You might say: doesn’t it improve the speed and quality of information? There, too, it fails: Gloobio misidentified the perpetrators in a recent terrorist attack, precisely because it is prone to believing what it wants over what is real. Perhaps, then, you might say: I’m shunned in real life, and Gloobio allows me to hang out with people just like me. Perhaps that’s true. But the benefits to you do not make up for Gloobio’s multitude of sins, nor is Gloobio the only place to hang out with people just like you, who are also shunned, online.

In nearly every sense, people regularly visiting places like Gloobio are wasting their lives. A 14 year old hanging out there should be reading a book or five, making friends, learing a sport, discovering how to make sense of the world. A 24 year old should be on a date, getting another degree, working on their careers. A 34 year old should be enjoying time with their kids, trying to have them, developing themselves. There is no sense in which time spent at Gloobio cannot be better used elsewhere. Thus, Gloobio is Wrecknology. And in Gloobio’s example, we see the toxic effects of such things-masquerading-as-tech.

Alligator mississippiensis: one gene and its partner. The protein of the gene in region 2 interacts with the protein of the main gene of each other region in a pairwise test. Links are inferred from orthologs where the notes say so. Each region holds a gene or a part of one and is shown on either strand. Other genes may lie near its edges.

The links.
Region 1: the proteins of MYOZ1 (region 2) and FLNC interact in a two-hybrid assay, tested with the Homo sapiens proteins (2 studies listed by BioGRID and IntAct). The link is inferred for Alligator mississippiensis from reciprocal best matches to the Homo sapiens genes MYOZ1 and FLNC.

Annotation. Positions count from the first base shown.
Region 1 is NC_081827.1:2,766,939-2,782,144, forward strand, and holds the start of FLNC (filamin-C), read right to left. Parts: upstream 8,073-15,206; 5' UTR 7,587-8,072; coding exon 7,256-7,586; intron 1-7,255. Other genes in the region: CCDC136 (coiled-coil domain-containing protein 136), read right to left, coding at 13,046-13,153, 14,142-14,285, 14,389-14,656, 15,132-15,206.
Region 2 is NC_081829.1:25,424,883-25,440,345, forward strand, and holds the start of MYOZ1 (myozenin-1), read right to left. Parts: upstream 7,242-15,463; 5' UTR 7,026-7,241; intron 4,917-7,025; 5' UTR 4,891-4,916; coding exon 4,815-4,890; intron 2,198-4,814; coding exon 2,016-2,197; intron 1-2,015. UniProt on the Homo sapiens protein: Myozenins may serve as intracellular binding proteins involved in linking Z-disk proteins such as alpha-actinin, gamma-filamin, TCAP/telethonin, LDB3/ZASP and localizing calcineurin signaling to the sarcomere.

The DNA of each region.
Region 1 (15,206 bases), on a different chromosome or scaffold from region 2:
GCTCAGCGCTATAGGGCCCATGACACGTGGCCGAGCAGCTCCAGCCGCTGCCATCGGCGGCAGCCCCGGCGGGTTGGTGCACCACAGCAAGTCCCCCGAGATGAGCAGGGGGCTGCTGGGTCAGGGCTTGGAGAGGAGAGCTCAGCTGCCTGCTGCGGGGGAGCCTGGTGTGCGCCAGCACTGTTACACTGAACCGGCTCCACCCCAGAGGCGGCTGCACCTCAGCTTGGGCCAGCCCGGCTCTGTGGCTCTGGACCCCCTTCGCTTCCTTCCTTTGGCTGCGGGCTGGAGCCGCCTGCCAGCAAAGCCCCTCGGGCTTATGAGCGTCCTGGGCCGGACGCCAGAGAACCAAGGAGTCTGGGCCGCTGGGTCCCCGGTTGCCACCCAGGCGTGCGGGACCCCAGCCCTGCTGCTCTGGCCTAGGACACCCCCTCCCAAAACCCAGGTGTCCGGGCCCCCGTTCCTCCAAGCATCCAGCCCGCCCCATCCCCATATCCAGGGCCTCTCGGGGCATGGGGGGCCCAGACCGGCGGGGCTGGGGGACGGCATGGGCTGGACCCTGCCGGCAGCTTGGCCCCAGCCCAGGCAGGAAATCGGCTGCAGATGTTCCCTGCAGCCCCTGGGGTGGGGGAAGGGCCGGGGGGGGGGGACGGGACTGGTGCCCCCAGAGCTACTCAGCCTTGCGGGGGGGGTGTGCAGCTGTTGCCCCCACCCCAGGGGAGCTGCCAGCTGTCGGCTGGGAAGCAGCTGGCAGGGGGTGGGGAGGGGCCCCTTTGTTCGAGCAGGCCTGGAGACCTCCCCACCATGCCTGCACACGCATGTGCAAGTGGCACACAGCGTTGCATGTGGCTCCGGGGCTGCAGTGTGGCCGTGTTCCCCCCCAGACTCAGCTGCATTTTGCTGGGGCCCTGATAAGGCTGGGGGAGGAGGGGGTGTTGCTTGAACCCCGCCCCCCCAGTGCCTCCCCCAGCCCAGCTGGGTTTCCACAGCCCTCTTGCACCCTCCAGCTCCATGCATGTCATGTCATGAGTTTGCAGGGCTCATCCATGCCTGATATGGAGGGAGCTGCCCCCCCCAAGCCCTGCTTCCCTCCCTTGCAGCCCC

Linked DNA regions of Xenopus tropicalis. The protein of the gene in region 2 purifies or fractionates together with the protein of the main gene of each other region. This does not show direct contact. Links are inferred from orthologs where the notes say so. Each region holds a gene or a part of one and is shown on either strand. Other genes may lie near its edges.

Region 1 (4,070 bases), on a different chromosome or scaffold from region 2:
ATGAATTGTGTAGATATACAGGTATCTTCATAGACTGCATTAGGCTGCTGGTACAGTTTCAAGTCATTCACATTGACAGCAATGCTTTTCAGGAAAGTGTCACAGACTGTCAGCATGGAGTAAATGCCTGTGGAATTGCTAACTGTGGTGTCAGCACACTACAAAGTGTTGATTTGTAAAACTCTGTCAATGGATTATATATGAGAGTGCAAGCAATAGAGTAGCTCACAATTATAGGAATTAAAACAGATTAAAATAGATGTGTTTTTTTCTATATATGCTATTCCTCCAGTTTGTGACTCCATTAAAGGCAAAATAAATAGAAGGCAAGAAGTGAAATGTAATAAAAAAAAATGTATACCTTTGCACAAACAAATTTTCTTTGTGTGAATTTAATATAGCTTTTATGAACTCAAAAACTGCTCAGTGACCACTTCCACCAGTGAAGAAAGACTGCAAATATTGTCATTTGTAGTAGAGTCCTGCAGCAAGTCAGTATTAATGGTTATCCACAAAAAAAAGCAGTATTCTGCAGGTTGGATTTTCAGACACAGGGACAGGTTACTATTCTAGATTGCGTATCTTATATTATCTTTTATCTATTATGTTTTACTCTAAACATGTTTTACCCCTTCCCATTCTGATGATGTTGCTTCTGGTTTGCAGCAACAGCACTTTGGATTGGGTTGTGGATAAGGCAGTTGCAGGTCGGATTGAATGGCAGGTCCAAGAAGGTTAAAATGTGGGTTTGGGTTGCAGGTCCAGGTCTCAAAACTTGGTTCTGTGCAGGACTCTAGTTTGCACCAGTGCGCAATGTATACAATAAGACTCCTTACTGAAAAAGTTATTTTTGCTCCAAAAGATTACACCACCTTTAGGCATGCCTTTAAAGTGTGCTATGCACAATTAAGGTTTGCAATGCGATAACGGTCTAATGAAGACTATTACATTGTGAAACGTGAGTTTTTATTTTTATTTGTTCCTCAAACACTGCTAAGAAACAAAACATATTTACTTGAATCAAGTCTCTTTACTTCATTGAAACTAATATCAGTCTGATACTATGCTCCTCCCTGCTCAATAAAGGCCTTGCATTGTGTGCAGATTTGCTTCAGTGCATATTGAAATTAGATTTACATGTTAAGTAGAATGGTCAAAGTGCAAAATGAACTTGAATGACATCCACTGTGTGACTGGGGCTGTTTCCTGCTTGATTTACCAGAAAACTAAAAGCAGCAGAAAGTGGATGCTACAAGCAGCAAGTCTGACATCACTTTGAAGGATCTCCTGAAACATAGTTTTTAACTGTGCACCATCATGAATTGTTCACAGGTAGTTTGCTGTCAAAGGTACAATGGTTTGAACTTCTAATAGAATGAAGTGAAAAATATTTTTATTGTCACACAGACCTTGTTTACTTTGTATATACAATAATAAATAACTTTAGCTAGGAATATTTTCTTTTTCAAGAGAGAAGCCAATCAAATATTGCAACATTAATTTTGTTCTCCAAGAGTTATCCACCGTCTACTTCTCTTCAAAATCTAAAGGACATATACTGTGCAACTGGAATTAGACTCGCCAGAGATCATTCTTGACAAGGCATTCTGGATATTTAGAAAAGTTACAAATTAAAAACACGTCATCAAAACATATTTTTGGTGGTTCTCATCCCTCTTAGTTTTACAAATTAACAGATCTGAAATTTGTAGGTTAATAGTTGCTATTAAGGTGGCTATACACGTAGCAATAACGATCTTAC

The Wrecknology Boom is a boom in low technologies. High technology is stuff that makes us better in real human terms. They are tools that free us to live up to our potential. Low technology is stuff that doesn’t improve the quality of our lives to any significant degree; indeed, it may often worsen them. Low technologies stunt and diminish us from reaching our potential. Cures for cancer, space flight, antibiotics, the world wide web itself — all these are high technologes.

But the truth isn’t just that many of today’s hottest startups are low technologies — it is that the megatrend in today, economically, society, and cultural, is to value low tech over high tech. To place gadgets, apps, and bots above and before great discoveries, explorations, and breakthroughs. We celebrate, lionize, and worship trivial barely-often-backwards-steps that give us minor-league convenience at the cost of true progress, not historic, exceptional, world-changing, truly life-transforming giant leaps. Culturally, we elevate the founders of Wrecknology startups as today’s great benefactors to humanity, but the truth is they are probably more like the inventors of the Slurpee — and so we are only letting ourselves down by doing so.